1909 Singer

The wrought iron treadle
rocked back and forth
Grandma’s foot,
her stocking creeping down,
rested on the top
while I held Mabel by one stuffed cotton arm.
The leather cable spun ‘round and ‘round the wheel.
Mabel’s blue embroidered eyes and mine
were mesmerized.
I thought the pulley must be a monkey’s arm, and
Mabel thought so too, I knew.
We didn’t know that Grandma’s knee
made the treadle rise and fall,
the needle rise and fall on
scraps of pale blue cotton flannel that
smelled fresh off the bolt and
flew beneath the presser foot.
Chomp. Chomp.
I thought the stitches ate the cloth.
Mabel believed it too.
Round and round Grandma’s wrinkly hands
pushed the flannel.
The chomp stopped and
with a flick of her thumb
she raised the presser foot.
Grandma tugged the flannel out and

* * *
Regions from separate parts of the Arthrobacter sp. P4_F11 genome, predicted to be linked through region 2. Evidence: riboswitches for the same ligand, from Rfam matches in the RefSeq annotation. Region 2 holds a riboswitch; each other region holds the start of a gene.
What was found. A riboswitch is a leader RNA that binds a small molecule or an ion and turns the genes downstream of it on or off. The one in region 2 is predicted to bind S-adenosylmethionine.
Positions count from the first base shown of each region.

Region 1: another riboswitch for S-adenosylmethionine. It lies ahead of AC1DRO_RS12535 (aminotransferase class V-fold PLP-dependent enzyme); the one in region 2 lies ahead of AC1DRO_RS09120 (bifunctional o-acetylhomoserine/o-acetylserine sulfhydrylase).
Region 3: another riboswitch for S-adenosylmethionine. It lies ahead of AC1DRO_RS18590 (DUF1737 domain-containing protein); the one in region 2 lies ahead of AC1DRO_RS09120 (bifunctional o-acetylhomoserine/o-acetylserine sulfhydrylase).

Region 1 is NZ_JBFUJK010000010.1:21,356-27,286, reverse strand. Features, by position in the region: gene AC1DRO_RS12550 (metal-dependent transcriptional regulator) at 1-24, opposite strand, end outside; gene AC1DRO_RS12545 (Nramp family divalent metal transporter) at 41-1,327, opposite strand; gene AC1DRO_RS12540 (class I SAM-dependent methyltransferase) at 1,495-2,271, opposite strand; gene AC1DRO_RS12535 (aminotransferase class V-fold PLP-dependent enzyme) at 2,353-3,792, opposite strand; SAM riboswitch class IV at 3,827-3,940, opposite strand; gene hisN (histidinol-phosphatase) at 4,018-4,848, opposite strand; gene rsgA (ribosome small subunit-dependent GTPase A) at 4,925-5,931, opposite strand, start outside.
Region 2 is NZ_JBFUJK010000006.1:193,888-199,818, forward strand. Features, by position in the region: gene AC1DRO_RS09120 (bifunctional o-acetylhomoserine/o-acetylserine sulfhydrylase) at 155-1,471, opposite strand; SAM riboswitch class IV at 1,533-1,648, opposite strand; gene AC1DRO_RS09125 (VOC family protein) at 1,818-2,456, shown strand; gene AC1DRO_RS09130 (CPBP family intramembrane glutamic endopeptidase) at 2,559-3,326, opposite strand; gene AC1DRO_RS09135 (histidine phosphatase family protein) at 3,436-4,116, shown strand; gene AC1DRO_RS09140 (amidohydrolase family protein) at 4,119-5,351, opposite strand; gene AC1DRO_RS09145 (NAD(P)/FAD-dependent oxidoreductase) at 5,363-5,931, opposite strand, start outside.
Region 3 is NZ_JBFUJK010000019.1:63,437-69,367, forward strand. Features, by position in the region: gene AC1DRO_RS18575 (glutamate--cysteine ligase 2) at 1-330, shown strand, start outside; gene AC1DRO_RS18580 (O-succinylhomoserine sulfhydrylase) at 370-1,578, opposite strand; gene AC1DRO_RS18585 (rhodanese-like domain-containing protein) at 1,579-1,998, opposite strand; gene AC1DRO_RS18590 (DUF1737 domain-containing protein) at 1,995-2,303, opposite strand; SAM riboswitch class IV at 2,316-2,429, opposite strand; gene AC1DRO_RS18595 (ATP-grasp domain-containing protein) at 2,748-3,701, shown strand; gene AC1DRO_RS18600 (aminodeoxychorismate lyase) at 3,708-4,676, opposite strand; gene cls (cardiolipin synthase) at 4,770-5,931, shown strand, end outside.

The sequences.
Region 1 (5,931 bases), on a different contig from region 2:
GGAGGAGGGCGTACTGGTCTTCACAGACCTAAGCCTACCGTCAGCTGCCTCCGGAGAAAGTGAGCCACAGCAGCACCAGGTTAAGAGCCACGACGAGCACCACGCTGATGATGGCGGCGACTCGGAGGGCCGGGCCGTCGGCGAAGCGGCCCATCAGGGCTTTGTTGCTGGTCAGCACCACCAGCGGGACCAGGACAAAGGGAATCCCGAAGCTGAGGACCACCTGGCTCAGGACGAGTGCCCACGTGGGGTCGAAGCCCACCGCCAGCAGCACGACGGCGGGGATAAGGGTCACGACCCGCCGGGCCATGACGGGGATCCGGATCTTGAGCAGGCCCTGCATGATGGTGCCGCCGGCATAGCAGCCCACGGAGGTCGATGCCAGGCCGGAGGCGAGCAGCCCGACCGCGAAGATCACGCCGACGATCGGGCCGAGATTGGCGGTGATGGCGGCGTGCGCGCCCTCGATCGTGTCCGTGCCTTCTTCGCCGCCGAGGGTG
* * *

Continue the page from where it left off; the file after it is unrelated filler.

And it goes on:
snapped long strings of thread with her front teeth.
She snipped and clipped out tiny triangles
then turned the fabric right side out
and showed us what she’d made for Mabel,
a soft nightgown with puffy sleeves and
smocking on the shoulders.
I undressed her right there in the room
in front of the cat and everything.
Mabel didn’t care.
I knew she wanted to wear that gown for always
and never put it in the wash
and never let that light blue fade
or lose that brand new smell.

C 2015 Mary A. Schultz, All rights reserved

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